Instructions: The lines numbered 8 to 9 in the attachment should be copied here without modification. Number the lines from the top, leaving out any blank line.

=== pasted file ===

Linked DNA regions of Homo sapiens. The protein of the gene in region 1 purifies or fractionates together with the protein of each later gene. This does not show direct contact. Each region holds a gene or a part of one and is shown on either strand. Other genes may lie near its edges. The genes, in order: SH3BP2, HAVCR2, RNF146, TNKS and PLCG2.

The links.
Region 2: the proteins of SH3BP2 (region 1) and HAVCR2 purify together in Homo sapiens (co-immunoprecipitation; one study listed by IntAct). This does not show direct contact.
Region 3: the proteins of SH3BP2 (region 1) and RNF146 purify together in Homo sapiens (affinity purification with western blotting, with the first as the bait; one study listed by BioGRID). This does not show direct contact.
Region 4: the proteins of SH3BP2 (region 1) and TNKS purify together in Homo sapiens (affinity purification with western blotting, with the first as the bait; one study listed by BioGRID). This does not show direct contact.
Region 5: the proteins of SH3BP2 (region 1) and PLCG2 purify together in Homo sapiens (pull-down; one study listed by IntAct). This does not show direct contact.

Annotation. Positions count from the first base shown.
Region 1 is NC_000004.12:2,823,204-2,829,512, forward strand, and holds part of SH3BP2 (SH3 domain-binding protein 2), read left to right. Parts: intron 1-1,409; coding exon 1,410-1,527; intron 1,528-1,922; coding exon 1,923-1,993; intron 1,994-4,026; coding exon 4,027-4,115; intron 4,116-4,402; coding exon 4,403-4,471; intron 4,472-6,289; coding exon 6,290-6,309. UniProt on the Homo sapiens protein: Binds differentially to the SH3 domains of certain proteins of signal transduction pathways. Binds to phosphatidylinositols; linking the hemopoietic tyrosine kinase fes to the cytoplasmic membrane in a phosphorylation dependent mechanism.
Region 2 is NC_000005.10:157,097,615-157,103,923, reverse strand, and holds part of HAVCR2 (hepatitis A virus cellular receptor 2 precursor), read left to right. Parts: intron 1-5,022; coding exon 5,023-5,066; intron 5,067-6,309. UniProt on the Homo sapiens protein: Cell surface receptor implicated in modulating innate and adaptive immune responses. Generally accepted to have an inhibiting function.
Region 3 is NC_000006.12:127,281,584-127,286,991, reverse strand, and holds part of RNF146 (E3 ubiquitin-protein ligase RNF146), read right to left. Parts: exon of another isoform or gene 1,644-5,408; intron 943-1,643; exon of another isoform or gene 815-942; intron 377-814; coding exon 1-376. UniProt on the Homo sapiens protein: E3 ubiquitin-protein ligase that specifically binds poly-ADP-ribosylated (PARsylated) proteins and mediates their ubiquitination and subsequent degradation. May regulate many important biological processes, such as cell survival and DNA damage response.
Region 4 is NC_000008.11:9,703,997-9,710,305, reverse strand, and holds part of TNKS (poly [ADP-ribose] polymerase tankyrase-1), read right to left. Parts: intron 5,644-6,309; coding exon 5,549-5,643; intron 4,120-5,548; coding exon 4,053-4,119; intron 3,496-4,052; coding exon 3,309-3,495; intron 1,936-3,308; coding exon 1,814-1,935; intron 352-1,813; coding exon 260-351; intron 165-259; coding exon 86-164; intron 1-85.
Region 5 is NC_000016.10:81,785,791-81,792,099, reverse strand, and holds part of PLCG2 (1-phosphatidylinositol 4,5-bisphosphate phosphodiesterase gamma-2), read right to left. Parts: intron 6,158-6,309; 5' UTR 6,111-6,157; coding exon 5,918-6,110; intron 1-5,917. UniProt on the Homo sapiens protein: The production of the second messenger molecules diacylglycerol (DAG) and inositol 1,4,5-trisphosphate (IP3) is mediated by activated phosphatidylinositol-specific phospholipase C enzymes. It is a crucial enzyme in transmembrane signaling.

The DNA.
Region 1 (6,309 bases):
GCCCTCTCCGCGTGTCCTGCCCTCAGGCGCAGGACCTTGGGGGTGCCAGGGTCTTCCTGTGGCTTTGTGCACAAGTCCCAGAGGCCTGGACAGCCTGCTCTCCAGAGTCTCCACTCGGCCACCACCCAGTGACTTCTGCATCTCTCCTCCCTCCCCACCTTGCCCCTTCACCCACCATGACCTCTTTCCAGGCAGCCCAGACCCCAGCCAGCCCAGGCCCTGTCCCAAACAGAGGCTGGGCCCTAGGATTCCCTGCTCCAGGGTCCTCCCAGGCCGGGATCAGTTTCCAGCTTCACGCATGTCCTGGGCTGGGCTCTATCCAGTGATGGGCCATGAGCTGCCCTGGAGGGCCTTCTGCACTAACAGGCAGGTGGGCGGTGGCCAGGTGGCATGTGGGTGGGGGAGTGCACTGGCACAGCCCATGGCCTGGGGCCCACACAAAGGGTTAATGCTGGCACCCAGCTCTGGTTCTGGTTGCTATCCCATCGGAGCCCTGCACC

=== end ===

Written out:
Region 1 is NC_000004.12:2,823,204-2,829,512, forward strand, and holds part of SH3BP2 (SH3 domain-binding protein 2), read left to right. Parts: intron 1-1,409; coding exon 1,410-1,527; intron 1,528-1,922; coding exon 1,923-1,993; intron 1,994-4,026; coding exon 4,027-4,115; intron 4,116-4,402; coding exon 4,403-4,471; intron 4,472-6,289; coding exon 6,290-6,309. UniProt on the Homo sapiens protein: Binds differentially to the SH3 domains of certain proteins of signal transduction pathways. Binds to phosphatidylinositols; linking the hemopoietic tyrosine kinase fes to the cytoplasmic membrane in a phosphorylation dependent mechanism.
Region 2 is NC_000005.10:157,097,615-157,103,923, reverse strand, and holds part of HAVCR2 (hepatitis A virus cellular receptor 2 precursor), read left to right. Parts: intron 1-5,022; coding exon 5,023-5,066; intron 5,067-6,309. UniProt on the Homo sapiens protein: Cell surface receptor implicated in modulating innate and adaptive immune responses. Generally accepted to have an inhibiting function.